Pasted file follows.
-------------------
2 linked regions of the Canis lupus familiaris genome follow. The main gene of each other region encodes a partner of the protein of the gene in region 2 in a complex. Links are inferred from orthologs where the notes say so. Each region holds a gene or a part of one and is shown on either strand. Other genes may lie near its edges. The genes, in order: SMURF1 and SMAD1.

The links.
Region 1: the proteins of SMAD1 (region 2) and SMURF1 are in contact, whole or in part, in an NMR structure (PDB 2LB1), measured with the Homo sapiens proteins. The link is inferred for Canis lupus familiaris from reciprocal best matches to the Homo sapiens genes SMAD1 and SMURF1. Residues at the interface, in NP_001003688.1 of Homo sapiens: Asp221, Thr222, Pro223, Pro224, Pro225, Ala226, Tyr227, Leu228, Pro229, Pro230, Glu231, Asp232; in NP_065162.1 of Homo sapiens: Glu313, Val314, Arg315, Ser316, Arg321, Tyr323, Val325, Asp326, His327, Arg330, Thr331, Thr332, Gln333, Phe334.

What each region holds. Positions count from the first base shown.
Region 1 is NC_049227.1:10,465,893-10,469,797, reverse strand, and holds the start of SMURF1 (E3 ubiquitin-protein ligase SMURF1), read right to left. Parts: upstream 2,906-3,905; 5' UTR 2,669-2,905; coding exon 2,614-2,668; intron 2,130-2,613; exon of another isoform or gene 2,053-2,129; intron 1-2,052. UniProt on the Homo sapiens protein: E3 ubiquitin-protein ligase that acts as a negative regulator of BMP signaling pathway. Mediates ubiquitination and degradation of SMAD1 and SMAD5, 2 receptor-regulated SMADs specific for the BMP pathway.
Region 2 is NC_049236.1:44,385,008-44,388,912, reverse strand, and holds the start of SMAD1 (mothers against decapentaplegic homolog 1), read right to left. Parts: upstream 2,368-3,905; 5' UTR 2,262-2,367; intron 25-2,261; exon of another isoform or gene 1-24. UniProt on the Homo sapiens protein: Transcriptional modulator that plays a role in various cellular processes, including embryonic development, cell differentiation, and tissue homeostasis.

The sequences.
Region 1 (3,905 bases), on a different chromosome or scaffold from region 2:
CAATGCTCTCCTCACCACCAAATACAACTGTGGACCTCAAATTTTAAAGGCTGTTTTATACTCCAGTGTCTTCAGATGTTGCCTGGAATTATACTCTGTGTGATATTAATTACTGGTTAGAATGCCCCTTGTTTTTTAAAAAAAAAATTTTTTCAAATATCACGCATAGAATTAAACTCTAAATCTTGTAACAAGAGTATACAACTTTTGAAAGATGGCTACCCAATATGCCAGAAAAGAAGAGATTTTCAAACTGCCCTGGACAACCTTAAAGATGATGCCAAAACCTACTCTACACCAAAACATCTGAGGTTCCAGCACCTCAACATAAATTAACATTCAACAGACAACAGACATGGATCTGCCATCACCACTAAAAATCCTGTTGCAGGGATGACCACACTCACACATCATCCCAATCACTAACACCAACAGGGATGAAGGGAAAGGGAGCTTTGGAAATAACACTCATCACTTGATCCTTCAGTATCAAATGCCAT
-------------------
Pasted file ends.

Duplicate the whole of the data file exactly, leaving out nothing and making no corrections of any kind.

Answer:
2 linked regions of the Canis lupus familiaris genome follow. The main gene of each other region encodes a partner of the protein of the gene in region 2 in a complex. Links are inferred from orthologs where the notes say so. Each region holds a gene or a part of one and is shown on either strand. Other genes may lie near its edges. The genes, in order: SMURF1 and SMAD1.

The links.
Region 1: the proteins of SMAD1 (region 2) and SMURF1 are in contact, whole or in part, in an NMR structure (PDB 2LB1), measured with the Homo sapiens proteins. The link is inferred for Canis lupus familiaris from reciprocal best matches to the Homo sapiens genes SMAD1 and SMURF1. Residues at the interface, in NP_001003688.1 of Homo sapiens: Asp221, Thr222, Pro223, Pro224, Pro225, Ala226, Tyr227, Leu228, Pro229, Pro230, Glu231, Asp232; in NP_065162.1 of Homo sapiens: Glu313, Val314, Arg315, Ser316, Arg321, Tyr323, Val325, Asp326, His327, Arg330, Thr331, Thr332, Gln333, Phe334.

What each region holds. Positions count from the first base shown.
Region 1 is NC_049227.1:10,465,893-10,469,797, reverse strand, and holds the start of SMURF1 (E3 ubiquitin-protein ligase SMURF1), read right to left. Parts: upstream 2,906-3,905; 5' UTR 2,669-2,905; coding exon 2,614-2,668; intron 2,130-2,613; exon of another isoform or gene 2,053-2,129; intron 1-2,052. UniProt on the Homo sapiens protein: E3 ubiquitin-protein ligase that acts as a negative regulator of BMP signaling pathway. Mediates ubiquitination and degradation of SMAD1 and SMAD5, 2 receptor-regulated SMADs specific for the BMP pathway.
Region 2 is NC_049236.1:44,385,008-44,388,912, reverse strand, and holds the start of SMAD1 (mothers against decapentaplegic homolog 1), read right to left. Parts: upstream 2,368-3,905; 5' UTR 2,262-2,367; intron 25-2,261; exon of another isoform or gene 1-24. UniProt on the Homo sapiens protein: Transcriptional modulator that plays a role in various cellular processes, including embryonic development, cell differentiation, and tissue homeostasis.

The sequences.
Region 1 (3,905 bases), on a different chromosome or scaffold from region 2:
CAATGCTCTCCTCACCACCAAATACAACTGTGGACCTCAAATTTTAAAGGCTGTTTTATACTCCAGTGTCTTCAGATGTTGCCTGGAATTATACTCTGTGTGATATTAATTACTGGTTAGAATGCCCCTTGTTTTTTAAAAAAAAAATTTTTTCAAATATCACGCATAGAATTAAACTCTAAATCTTGTAACAAGAGTATACAACTTTTGAAAGATGGCTACCCAATATGCCAGAAAAGAAGAGATTTTCAAACTGCCCTGGACAACCTTAAAGATGATGCCAAAACCTACTCTACACCAAAACATCTGAGGTTCCAGCACCTCAACATAAATTAACATTCAACAGACAACAGACATGGATCTGCCATCACCACTAAAAATCCTGTTGCAGGGATGACCACACTCACACATCATCCCAATCACTAACACCAACAGGGATGAAGGGAAAGGGAGCTTTGGAAATAACACTCATCACTTGATCCTTCAGTATCAAATGCCAT